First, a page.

>>R: Well, and I also want to point out that there are other faith groups as well, there are other religions that also don't necessarily believe in or agree with the members of the LGBTQ Community, but you don't see them picketing. You don't see them up in the Target trying to pull people out of restrooms. You don't see them looking in the cracks of restrooms, or trying to push these bills through Houses and Senates. You don't see that happening and not only is that because other people of other faiths don't have the privilege to do that, but I think there's an understanding with those faiths too, that-

>>K: It's dangerous for you to behave-

>>R: It is absolutely dangerous. Can you imagine if Muslim men were congregated outside of a women's restroom in Target or outside of a restroom in Target and yelling at women "Prove to us that you're women!" I mean, can you imagine what would happen then?

>>K: I don't want to imagine. 

>>R: Exactly. Because for Muslim men to do that, would be an incredibly dangerous act.

>>K: I think you brought up the fact that we don't see other faith groups trying to push these laws through, and I think that that is another sign of Christian Privilege because other faith groups do not have the representation in politics that Christianity has. So that's important to note too, that Christians make up most of our political bodies. 

>>R: Yeah, this list that I pulled, and I do want to make a note that this list I pulled is from everydayfeminism.com and it's titled "Don't Believe in Christian Privilege? These 15 Examples Will Leave no Doubt." And part of this list does state, you know, politicians who create and uphold laws are likely to share your faith is one of the things on this list. So that's part of the problem too, is that there is not representation of other religions, and so they would never dream of going to a restroom because they are not protected by the laws and the politicians in the way that Christians are, so there is a ton of Christian privilege involved in these bills. 

>>K: Mmhmm.[Music]

>>R: Ok, so now we're going to do our 'Oh So Tasty' Segment and just as a reminder, we're super unadults and-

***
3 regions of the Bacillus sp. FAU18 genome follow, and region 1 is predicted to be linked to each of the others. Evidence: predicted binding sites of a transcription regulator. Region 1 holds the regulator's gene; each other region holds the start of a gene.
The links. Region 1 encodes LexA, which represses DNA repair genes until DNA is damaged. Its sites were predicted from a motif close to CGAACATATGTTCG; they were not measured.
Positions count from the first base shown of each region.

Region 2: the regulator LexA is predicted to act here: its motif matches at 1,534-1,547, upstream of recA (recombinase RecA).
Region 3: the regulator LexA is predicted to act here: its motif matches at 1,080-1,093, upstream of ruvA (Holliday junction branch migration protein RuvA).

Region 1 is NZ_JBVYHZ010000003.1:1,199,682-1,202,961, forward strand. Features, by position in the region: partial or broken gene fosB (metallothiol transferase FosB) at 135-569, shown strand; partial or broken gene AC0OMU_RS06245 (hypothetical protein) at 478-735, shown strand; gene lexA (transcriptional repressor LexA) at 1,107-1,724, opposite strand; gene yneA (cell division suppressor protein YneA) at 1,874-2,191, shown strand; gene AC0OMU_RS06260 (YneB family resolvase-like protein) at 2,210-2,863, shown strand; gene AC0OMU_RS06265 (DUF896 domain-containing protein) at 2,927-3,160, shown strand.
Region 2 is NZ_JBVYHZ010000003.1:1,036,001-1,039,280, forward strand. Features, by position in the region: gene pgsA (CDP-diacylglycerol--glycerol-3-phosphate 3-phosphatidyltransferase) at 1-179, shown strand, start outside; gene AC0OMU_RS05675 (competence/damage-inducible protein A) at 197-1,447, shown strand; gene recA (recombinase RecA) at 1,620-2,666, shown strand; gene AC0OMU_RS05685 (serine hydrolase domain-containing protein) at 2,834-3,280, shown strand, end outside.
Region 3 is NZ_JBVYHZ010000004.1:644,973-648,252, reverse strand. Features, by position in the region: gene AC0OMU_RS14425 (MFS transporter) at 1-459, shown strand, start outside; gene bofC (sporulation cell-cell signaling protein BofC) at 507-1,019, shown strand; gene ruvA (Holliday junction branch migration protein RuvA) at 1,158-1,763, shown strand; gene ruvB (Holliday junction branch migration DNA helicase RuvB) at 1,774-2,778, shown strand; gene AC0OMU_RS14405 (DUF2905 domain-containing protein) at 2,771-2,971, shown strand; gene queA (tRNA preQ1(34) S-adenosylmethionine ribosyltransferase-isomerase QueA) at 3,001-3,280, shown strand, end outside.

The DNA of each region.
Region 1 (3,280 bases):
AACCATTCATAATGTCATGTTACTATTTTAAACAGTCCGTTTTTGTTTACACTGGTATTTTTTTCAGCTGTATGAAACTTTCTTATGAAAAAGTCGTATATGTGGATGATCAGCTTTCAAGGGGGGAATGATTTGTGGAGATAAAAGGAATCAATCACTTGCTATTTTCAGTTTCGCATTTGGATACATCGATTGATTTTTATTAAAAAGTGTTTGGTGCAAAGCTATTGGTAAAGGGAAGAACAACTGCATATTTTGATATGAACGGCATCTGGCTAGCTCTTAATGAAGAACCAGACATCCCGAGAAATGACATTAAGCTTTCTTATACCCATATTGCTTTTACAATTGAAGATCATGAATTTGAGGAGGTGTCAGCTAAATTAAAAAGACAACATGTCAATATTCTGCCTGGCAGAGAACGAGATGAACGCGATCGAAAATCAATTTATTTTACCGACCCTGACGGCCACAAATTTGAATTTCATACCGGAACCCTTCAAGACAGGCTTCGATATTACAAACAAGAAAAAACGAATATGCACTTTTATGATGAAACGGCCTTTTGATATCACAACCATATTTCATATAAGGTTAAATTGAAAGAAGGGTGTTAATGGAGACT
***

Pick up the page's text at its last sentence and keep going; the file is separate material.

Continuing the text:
>>K: Well, our theme is gummy bears!

>>R: Yeah, so we've designed this entire theme around gummy bears, so this-

>>K: I got a big bag of gummy bears.

>>R: It's a big bag of gummy bears.

>>K: Because I found a place where I can buy gummy bears in bulk.


>>R: And they're delicious. Yeah buying gummy bears in bulk is always a good idea, in my opinion.>>K: Is it a good idea?

>>R:  Yeah.

>>K: [laughs] I mean I've been eating gummy bears for two days. 

>>R: [laughs] We've, haha, there's nothing wrong with that. Anyway, gummy bears. So, again we're going to use the gummy bears to tie in everything we've talked about in this episode. So we're going to imagine that there's a, a little green gummy bear. And green gummy bear is going into the restroom and then a red gummy bear comes in and is like, "Hey, stop, you have blue dye..40! And therefore you're not a green gummy bear and so you cannot use this restroom, Grr." Because bears 'grrr.'

>>K: But do Gummy Bears 'grr?'

>>R: They do.

>>K: Or do they just sort of 'woobbwoobbwoobb.'


>>R: Because they're gelatin?

>>K: Yeah.

>>R: They just 'blublublub."

>>K: So.

>>R: I liked earlier when you were talking about how gummy bears going to the restroom would be like, number 2 would be jello, and number one would be Kool-Aid. HA! I think that's funny, I just think they need to know how funny we are, when we're talking about the excrement.

>>K: We're hilarious. We were talking about bathrooms! So the gummy bears pooped Jello. 

>>R: I feel it, so you have green gummy bear trying to go to the restroom, and you have red gummy bear saying "You have Blue Dye 40, you can't use the green restroom."

>>K: Yeah, like those dumb people who were talking about Chromosomes or whatever.

>>R: Yeah, so yeah, so the colorful dye that goes into the gelatin to make these deliciously flavored gummy bears that I'm obsessed with now.

>>K: And they use the inappropriate language, because the red gummy bear would be like "Clearly, because you have Blue Dye 40 you were born blue."

>>R: Exactly.

>>K: And then, another green bear, who's on top of things is like "Woah, woah, woah, you're totally wrong red bear. And you don't get to run the show."

>>R: Yeah.

[Both Laugh]

>>R: You don't get to run the show.

>>K: That's how it would go in my world. Like I would just go tell these politicians, "You don't get to run this anymore."

>>R: You, You don't get to run this.

>>K: You're not in charge of decisions anymore.

>>R: Nope, no thank you. Good day, sir.

>>K: Please go home, without pay. 

>>R: [Laughs] Please go home, without pay. Good day, red gummy bear. 

>>K: You're fired.

[Rosey laughs]